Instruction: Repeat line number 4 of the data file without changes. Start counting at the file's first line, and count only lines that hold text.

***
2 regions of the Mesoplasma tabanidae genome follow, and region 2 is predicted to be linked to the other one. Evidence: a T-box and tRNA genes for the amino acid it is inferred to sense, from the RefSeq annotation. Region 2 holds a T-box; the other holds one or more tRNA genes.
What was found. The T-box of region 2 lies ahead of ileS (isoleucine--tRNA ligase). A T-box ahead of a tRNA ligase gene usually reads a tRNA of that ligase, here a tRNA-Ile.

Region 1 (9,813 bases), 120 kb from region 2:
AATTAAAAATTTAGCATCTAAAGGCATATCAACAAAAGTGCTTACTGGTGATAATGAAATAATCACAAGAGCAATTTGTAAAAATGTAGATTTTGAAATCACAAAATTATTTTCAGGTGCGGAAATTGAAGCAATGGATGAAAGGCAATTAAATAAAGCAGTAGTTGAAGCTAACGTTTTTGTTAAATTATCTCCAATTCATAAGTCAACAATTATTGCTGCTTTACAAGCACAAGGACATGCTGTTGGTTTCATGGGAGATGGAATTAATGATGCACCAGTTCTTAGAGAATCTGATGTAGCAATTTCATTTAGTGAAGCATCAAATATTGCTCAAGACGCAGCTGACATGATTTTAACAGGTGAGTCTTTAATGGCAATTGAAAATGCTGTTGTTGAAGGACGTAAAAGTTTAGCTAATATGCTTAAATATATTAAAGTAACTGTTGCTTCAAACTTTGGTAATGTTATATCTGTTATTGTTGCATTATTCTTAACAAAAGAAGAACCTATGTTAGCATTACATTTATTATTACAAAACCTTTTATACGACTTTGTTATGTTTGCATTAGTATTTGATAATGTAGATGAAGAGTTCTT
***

AATTAAAAATTTAGCATCTAAAGGCATATCAACAAAAGTGCTTACTGGTGATAATGAAATAATCACAAGAGCAATTTGTAAAAATGTAGATTTTGAAATCACAAAATTATTTTCAGGTGCGGAAATTGAAGCAATGGATGAAAGGCAATTAAATAAAGCAGTAGTTGAAGCTAACGTTTTTGTTAAATTATCTCCAATTCATAAGTCAACAATTATTGCTGCTTTACAAGCACAAGGACATGCTGTTGGTTTCATGGGAGATGGAATTAATGATGCACCAGTTCTTAGAGAATCTGATGTAGCAATTTCATTTAGTGAAGCATCAAATATTGCTCAAGACGCAGCTGACATGATTTTAACAGGTGAGTCTTTAATGGCAATTGAAAATGCTGTTGTTGAAGGACGTAAAAGTTTAGCTAATATGCTTAAATATATTAAAGTAACTGTTGCTTCAAACTTTGGTAATGTTATATCTGTTATTGTTGCATTATTCTTAACAAAAGAAGAACCTATGTTAGCATTACATTTATTATTACAAAACCTTTTATACGACTTTGTTATGTTTGCATTAGTATTTGATAATGTAGATGAAGAGTTCTT